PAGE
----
By Leslie Combemale aka Cinema Siren
Cinema Siren finds herself in a quandary. The new 3D animated release Mr. Peabody & Sherman feels like both lots of fun and a big disappointment, right in the same 92 minutes.
The animation looks dated, but the voice actors do a great job. The characters span from entertaining to incredibly annoying, and the humor from witty to inane. In some ways, it captures the spirit of the wonderful cult original shorts, which were part of the Rocky and Bullwinkle TV show produced and created by Jay Ward; it bites the pop culture hand that feeds it by reinventing relationships and how characters interact.
All this is to say, depending on who you are, some of you will love it, and some of you will hate it. Siren finds herself torn between yelling "Good dog!" and "Bad dog!"
Read on, dear sirenauts, to figure out for yourself if the dog genius and his boy will prove “pup-ular” with you, or as bland and tasteless as an over-chewed bone.
The film has a number of positive attributes. Ty Burrell as Mr. Peabody is spot on as the talking dog, bringing to mind the great Bill Scott, who worked with Jay Ward on the original show, both writing for the series and voicing characters, including both Bullwinkle and Mr. Peabody.
Robert Downey Jr was initially attached, but was replaced by Burrell in 2012. The fact that Burrell is able to moderate his vocal tone to detach himself from being recognized as bumbling Phil Dunphy on Modern Family proves he was ultimately the wiser choice.
Allison Janney has always proved herself great at any role, and as the terrifying Mrs. Grunion, she entertains, as do Stanley Tucci, Mel Brooks and Patrick Warbuton (essentially playing an Agamemnon that looks and acts just like Kronk from Emperor’s New Groove) in their vocal cameos as famous historical figures.
The adventures are a romp through time, from Egypt to France’s reign of terror to renaissance Italy. There are scenes that take advantage of great backgrounds and stylized architecture, which make interesting use of perspective and 3D. Certainly there are moments where the audience gets caught up in the fun and excitement.
Mr. Peabody himself is amusing, with his humor and scientific matter of fact attitude in the midst of consistently performing spectacular feats is in keeping with the original '60s cartoon, and is oddly charming. His love of silly puns is intact. The audience will believe his canine heart is in the right place. His relationship with Sherman and Sherman’s with his new little friend, is altogether another matter.
Here is where big messes are made, and you can audibly hear me rolling up the newspaper to chase the offending film out of the movie house. Firstly, unlike the original, the choice was made to focus the story on Mr. Peabody and Sherman’s father-son relationship. In the original TV show, Sherman was more of a pet than a son.
Their adventures in time tended to make history better, not mess it up. There is a sentimentality present that proves to be quite off kilter with much of the humor. It will rile fans of the original for sure. Also, the character of Penny, Sherman’s new friend who talks him into using the WABAC machine without Peabody’s permission, is little more than a harpie in training. She is not representative of a complicated female child.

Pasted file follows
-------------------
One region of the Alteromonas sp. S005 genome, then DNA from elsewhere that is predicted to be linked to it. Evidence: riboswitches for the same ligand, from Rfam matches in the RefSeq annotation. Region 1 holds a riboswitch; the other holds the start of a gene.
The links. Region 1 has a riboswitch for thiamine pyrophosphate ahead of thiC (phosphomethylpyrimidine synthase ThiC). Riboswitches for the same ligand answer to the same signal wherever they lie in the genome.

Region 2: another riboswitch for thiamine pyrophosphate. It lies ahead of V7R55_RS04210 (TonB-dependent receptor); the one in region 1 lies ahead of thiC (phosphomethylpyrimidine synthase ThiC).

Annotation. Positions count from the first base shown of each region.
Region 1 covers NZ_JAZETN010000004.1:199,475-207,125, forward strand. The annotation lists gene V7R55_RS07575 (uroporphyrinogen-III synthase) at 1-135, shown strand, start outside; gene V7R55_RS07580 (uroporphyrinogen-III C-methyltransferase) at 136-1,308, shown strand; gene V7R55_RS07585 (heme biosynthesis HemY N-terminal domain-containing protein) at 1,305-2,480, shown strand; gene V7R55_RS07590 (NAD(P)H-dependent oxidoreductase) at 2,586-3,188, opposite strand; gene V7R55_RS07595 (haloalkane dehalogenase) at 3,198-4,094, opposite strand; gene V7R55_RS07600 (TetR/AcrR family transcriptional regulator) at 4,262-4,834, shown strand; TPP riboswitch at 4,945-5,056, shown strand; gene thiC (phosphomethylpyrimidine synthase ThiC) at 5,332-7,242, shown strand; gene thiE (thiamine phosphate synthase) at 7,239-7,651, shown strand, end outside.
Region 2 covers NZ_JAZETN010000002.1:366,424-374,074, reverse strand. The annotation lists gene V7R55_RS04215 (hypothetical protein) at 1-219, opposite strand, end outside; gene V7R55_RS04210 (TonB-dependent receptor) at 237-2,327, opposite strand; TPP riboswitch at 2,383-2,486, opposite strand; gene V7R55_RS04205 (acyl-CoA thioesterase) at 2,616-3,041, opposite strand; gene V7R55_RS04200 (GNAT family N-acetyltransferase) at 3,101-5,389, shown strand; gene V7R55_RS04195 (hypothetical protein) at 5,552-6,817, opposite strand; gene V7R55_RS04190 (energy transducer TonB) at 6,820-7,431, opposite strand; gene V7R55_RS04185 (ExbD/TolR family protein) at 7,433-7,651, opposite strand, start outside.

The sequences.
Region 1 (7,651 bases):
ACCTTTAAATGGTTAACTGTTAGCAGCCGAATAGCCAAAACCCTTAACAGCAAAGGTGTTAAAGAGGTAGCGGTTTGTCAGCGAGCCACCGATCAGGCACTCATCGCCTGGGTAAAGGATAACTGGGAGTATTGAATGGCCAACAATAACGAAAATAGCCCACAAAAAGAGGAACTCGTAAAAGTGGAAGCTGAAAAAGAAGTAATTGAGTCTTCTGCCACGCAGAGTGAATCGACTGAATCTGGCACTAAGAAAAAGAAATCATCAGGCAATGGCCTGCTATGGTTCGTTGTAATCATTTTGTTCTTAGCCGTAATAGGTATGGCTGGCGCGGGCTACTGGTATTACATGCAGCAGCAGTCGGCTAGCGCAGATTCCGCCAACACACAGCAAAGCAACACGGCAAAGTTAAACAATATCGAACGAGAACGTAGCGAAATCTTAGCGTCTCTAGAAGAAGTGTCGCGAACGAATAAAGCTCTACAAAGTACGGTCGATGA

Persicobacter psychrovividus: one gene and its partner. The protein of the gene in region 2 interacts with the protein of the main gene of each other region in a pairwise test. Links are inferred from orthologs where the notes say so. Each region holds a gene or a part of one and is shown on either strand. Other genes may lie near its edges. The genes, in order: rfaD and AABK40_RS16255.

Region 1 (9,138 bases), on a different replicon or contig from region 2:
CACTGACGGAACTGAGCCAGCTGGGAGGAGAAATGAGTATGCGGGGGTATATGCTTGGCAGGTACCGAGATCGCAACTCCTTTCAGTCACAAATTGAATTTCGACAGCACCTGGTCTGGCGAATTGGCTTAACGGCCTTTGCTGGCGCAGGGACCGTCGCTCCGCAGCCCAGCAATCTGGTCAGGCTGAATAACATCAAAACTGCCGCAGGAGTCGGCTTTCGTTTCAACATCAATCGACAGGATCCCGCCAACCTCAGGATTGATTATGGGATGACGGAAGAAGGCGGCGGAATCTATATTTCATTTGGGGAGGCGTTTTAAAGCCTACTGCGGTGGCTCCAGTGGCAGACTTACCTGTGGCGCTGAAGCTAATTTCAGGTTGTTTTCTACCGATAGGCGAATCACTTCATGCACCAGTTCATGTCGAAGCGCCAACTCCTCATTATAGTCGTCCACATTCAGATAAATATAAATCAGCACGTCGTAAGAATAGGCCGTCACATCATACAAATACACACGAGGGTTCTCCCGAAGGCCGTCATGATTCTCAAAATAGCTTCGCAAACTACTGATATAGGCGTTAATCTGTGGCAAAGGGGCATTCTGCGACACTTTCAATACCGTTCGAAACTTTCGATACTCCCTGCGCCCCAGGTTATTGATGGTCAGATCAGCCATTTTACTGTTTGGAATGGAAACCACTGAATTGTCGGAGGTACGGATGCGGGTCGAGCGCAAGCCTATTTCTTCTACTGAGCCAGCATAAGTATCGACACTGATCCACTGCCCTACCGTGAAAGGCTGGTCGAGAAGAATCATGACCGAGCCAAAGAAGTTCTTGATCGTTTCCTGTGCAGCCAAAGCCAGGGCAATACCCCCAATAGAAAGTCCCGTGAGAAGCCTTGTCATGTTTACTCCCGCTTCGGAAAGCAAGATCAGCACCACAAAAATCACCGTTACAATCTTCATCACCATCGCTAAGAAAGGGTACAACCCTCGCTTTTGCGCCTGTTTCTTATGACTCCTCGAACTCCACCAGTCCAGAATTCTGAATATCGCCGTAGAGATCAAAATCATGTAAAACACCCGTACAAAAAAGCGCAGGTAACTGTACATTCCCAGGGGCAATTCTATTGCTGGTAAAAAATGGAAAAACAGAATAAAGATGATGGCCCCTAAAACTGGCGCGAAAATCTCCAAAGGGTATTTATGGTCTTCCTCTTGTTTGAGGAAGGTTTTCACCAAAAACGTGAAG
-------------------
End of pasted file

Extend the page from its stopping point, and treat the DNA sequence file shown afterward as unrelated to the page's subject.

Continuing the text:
Instead she comes off as a mix of bully, brat and know-it-all. It is hoped adult women and young girls alike will look askance at her choices, and will likely find her character off-putting and disappointing, so much so that an arc showing a significant change from that way of being is simply not enough to allow us to warm to her in the end.
There are definitely some mixed messages to kids. Obeying or respecting their parents is not automatically in contradiction with having fun or learning self reliance.
The animation is clearly meant to harken back to the blocky thickly inked mid-century style Jay Ward and his artists designed. While the environments are visually compelling, something at which the animation department at DreamWorks has excelled for some time, the characters themselves look dated in the wrong way, as if they picked themselves up off the cutting room floor of Disney’s The Incredibles.
Nuanced facial expressions, which we who have seen Frozen have recently learned are possible in computer animation, are nowhere to be found. It is a tough trick visually to be intentionally retro and have the audience aware it is a choice, not a shortcoming.
Bear in mind, movie lovers, all these thoughts and opinions, while valid, come from a place of being an animation expert and a steadfastly loyal fan to the original TV show. Those without such bias who are just looking for a bit of cartoon fun with a sentimental father-son story thrown in might enjoy it very much.
It is, after all, helmed by Rob Minkoff, one of the directors of The Lion King, so how could he possibly avoid using that plot point? At very least, if you bring kids, they may walk away with a new curiosity about history…
About this column: Leslie Combemale, "Cinema Siren," is a movie lover and aficionado who aspires to get more people back into the beautiful alternate worlds offered in the dark at movie houses across the country, and is owner of ArtInsights Animation and Film Art Gallery. She interviews actors, directors, and production artists from all over the world, and often is invited to present at conventions such as the San Diego Comic Con, where she has been a panelist and host for The Art of the Hollywood Movie Poster, Classic Film History, Disney & Harry Potter Fandom discussions. Visit her art gallery for great art from film at
www.artinsights.com and see more of her reviews and interviews on